Most Russians can only read and communicate in English with the help of an online translator 03:00

On average, every second Russian considers it necessary to speak English at a conversational level or at least at a basic level (54%). At the same time, Russians aged 26 to 35 years old mostly responded this way (66% of respondents in this age category). However, Russians over 45 years old consider English to be much less necessary than others – this figure does not exceed 30%. This is shown by a study by Skyeng, the results of which were reviewed by

“According to our data, English is most often studied by professionals with higher education aged 26-45 (69%) and living in cities with a population of over a million (73%). Most often, their level of English corresponds to A2-B1 (71%), which allows them to hold conversations on simple topics. No more than 15% of students are 45 years old or older. Although it is believed that English is easier for young people, learning the language as an adult also has its advantages: according to research, adults are better able to perceive and understand the rules, as well as better understand the goals of learning, and therefore have a stronger motivation to learn,” commented Karina Pavlovskaya, brand director of Skyeng.

The majority of respondents said they can read and communicate in English, but only with the help of an online translator (40%). Only one in ten (10% of respondents) can communicate freely and read in English. Most often, Russians can only communicate on simple topics that do not require a large vocabulary (in 15% of cases). One in four (20% of respondents) said they know only basic phrases in English that can be useful in everyday life: Can I have…, My name is, I am from Russia, and other simple sentences. But not everyone knows them: 16% of respondents said they cannot communicate in English at all.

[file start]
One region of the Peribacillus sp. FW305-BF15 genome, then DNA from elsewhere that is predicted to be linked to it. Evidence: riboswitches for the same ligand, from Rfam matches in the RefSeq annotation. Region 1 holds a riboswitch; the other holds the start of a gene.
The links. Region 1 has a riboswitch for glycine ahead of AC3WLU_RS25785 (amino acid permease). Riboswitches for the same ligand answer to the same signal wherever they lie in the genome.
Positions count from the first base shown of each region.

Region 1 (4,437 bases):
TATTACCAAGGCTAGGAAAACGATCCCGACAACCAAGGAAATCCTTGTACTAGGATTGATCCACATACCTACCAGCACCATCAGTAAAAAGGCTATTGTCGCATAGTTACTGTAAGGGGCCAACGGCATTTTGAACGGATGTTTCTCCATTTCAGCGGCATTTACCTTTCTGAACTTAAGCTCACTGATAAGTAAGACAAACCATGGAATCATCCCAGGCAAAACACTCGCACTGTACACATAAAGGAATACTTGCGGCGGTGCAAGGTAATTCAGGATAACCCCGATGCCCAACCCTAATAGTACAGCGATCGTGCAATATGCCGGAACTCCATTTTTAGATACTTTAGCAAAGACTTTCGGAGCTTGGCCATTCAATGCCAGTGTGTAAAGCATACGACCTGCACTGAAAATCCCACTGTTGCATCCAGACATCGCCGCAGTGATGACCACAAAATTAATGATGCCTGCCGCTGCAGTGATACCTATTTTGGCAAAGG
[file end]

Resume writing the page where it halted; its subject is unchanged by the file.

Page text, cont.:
It is interesting that every second Russian knows English only thanks to English lessons at school (48% of respondents), and a quarter of respondents (22%) believe that they should thank not only the school, but also additional lessons and their own abilities. . Most often, Russians aged 26 to 35 (34% of respondents) and Russians aged 18 to 25 (29% of respondents) are grateful for their knowledge of English lessons at school, but the older generation is less likely to thank them: only in 8% of cases.

There are also those who blame the school for their lack of English proficiency: according to the survey results, 7% of them did so, and 2% learned the language on their own after graduating from school.

Previously a teacher It has been saidHow to create a study plan for the summer?

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Source: Gazeta


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